Over the past year, Section 1115 Medicaid demonstration waivers have been growing in popularity as state policy makers have looked for ways to implement innovative Medicaid programs to enhance the benefit and contain costs. More often than not, this has meant developing creative program provisions that stray outside the lines of existing federal rules. In recent months, the Centers for Medicare & Medicaid Services (CMS) has further strengthened its support of and encouraged the use of Medicaid waivers as a means to deliver innovation to the Medicaid program.
Waivers give states the ability to increase Medicaid program flexibility in an effort to address state-specific priorities and emerging issue, as well as improve beneficiaries’ overall health and wellness. Waivers must be approved by CMS prior to implementation by a state and may address either the traditional Medicaid eligible population or the expansion population.
A majority of states are taking advantage of waivers to test the effectiveness of new and innovative Medicaid provisions, with many states having submitted multiple waivers. In fact, only 12 states have not yet submitted a waiver application.
Some of the state waivers currently pending with CMS feature drug screening and testing, while others include premiums with disenrollment for non-payment for traditional Medicaid populations. None of these options has ever before been approved or utilized in a state Medicaid program. Lifetime limits and work requirements have also become widely debated provisions many states are considering. Recently, CMS released new guidance regarding Medicaid work requirements as a condition for coverage, encouraging states to explore this option.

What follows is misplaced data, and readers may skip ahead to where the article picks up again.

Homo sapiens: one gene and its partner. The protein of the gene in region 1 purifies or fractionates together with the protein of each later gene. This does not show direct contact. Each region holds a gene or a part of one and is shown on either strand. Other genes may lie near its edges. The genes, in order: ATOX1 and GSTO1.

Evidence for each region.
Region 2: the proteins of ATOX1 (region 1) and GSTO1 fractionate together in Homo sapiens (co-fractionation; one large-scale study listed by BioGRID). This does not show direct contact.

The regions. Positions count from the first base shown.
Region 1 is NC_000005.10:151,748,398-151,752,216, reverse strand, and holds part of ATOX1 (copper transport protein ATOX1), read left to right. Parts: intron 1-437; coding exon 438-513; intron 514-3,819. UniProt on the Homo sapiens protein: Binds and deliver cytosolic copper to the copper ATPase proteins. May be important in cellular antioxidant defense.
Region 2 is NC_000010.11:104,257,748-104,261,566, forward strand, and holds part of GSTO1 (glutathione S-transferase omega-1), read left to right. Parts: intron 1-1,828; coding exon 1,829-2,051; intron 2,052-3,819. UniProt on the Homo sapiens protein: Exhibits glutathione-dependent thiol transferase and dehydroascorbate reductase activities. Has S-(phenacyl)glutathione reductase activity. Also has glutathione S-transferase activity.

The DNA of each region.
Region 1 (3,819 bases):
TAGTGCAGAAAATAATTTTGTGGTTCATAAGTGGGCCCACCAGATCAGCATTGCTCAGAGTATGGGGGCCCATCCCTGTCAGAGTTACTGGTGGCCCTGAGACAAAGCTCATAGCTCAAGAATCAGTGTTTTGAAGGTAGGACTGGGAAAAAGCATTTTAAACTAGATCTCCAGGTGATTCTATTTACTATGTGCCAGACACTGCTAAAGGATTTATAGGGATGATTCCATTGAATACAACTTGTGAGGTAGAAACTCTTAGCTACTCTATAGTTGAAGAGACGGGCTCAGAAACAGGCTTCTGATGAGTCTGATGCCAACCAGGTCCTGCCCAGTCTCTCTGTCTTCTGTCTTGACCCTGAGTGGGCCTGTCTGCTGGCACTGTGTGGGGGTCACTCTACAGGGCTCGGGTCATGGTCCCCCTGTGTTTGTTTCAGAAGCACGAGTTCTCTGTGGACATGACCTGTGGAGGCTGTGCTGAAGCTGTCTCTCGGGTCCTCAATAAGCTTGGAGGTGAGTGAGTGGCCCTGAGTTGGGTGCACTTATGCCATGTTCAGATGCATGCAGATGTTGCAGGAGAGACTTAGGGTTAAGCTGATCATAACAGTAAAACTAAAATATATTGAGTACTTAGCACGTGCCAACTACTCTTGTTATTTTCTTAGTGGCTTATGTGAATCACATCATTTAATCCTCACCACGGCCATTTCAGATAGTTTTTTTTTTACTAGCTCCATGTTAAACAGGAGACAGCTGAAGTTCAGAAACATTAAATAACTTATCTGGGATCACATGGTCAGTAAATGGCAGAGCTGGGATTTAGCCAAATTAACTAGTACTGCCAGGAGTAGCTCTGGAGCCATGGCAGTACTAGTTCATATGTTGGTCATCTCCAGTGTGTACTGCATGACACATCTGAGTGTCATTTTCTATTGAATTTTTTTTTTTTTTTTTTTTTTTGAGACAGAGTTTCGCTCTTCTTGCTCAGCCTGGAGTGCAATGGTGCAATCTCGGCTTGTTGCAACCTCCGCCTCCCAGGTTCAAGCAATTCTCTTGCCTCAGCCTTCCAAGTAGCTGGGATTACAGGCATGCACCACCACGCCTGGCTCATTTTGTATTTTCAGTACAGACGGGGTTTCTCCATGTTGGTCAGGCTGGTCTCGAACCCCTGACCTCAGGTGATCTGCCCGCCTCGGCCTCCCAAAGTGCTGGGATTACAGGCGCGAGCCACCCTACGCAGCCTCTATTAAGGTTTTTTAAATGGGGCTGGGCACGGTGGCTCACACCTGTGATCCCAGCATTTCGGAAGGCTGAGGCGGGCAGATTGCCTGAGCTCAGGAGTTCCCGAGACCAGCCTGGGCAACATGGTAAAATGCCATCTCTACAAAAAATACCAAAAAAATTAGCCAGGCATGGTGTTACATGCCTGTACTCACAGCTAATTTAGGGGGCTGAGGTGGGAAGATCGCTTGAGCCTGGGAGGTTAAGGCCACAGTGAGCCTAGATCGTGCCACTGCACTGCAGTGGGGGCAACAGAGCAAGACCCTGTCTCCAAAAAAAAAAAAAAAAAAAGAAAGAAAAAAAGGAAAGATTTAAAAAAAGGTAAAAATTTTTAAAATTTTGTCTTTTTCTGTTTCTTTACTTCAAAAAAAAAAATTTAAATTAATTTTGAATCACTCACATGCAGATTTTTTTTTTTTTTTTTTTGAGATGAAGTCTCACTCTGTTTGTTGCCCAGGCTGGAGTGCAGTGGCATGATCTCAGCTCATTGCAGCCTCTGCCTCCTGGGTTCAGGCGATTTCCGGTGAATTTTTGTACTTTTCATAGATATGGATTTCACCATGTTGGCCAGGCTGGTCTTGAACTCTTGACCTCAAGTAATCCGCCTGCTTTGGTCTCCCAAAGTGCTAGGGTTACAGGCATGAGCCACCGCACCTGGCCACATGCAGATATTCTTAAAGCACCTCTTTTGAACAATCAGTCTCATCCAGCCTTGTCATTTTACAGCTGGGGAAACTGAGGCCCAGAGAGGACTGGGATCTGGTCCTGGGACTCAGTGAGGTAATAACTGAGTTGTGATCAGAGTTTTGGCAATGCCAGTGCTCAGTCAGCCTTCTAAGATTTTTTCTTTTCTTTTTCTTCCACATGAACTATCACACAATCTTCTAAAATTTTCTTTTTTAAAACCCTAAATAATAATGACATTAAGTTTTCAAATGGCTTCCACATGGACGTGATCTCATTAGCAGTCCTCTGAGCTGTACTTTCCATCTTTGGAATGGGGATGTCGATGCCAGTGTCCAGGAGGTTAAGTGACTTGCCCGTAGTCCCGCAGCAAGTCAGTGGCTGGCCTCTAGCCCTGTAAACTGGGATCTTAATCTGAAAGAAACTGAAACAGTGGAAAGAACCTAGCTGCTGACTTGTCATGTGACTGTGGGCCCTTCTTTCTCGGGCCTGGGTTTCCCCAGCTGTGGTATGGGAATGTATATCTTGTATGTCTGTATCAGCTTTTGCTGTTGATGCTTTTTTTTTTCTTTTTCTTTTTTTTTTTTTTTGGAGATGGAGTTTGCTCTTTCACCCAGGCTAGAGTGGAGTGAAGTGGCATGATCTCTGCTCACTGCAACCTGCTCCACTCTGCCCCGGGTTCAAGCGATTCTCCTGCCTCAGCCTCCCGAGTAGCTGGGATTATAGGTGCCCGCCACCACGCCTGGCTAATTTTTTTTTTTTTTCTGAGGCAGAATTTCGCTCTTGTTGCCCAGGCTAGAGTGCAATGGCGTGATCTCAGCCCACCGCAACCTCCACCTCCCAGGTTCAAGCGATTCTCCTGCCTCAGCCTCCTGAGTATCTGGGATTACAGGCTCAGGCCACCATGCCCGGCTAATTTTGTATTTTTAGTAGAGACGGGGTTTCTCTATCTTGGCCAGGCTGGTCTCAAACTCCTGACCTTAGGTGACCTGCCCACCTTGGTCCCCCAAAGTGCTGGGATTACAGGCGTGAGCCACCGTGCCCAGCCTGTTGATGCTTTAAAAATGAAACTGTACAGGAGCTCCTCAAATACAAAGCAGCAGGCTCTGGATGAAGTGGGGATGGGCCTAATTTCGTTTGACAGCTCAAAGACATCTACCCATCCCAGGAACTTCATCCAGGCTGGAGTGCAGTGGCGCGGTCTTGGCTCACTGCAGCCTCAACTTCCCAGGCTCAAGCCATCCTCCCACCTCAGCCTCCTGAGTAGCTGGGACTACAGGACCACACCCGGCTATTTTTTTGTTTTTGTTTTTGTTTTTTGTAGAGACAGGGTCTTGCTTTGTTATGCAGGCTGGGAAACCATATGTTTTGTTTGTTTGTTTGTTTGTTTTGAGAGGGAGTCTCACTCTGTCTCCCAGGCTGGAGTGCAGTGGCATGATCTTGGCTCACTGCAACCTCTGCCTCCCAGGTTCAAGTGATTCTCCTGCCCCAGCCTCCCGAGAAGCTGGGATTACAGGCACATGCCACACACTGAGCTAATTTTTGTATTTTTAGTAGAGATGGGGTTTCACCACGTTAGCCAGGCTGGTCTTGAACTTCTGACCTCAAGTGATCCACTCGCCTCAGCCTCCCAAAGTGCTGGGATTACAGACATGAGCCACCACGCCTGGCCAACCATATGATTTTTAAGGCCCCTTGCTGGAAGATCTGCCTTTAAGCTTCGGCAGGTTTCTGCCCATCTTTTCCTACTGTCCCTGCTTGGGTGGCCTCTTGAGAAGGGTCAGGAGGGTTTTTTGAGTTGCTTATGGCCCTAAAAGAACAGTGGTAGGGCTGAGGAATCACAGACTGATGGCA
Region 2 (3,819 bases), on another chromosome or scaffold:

Indiana, an early adopter of Medicaid waivers, is exploring some of these options. The state recently received approval from CMS for an amended extension of its waiver for the Healthy Indiana Medicaid program. This approval gives Indiana the “green light” to move forward with implementing some notable provisions to its Medicaid program, including premium surcharges for tobacco users. This is the first time a provision like this has been approved by CMS. In addition, the approved waiver enables Indiana to introduce Medicaid work requirements, becoming the second state behind Kentucky to obtain approval for such an approach.
In addition, eight more states—including Maine, New Hampshire, Mississippi, Arkansas, Wisconsin, Kansas, Utah and Arizona—are currently waiting on approval for submitted waivers that feature Medicaid work requirements.
It’s difficult to predict how the Medicaid program will change, but it’s clear that the continued evolution of state-specific Medicaid programs—as a result of waivers or otherwise—will continue to drive evolution in eligibility rules and enrollment processes. Keeping up with these changes and understanding how they affect the local community will become even more important in preserving valuable Medicaid reimbursement revenue streams.
For those interested in closely tracking the issue of Medicaid waivers, reputable online resources, such as Kaiser Family Foundation, offer reliable updates regarding this topic.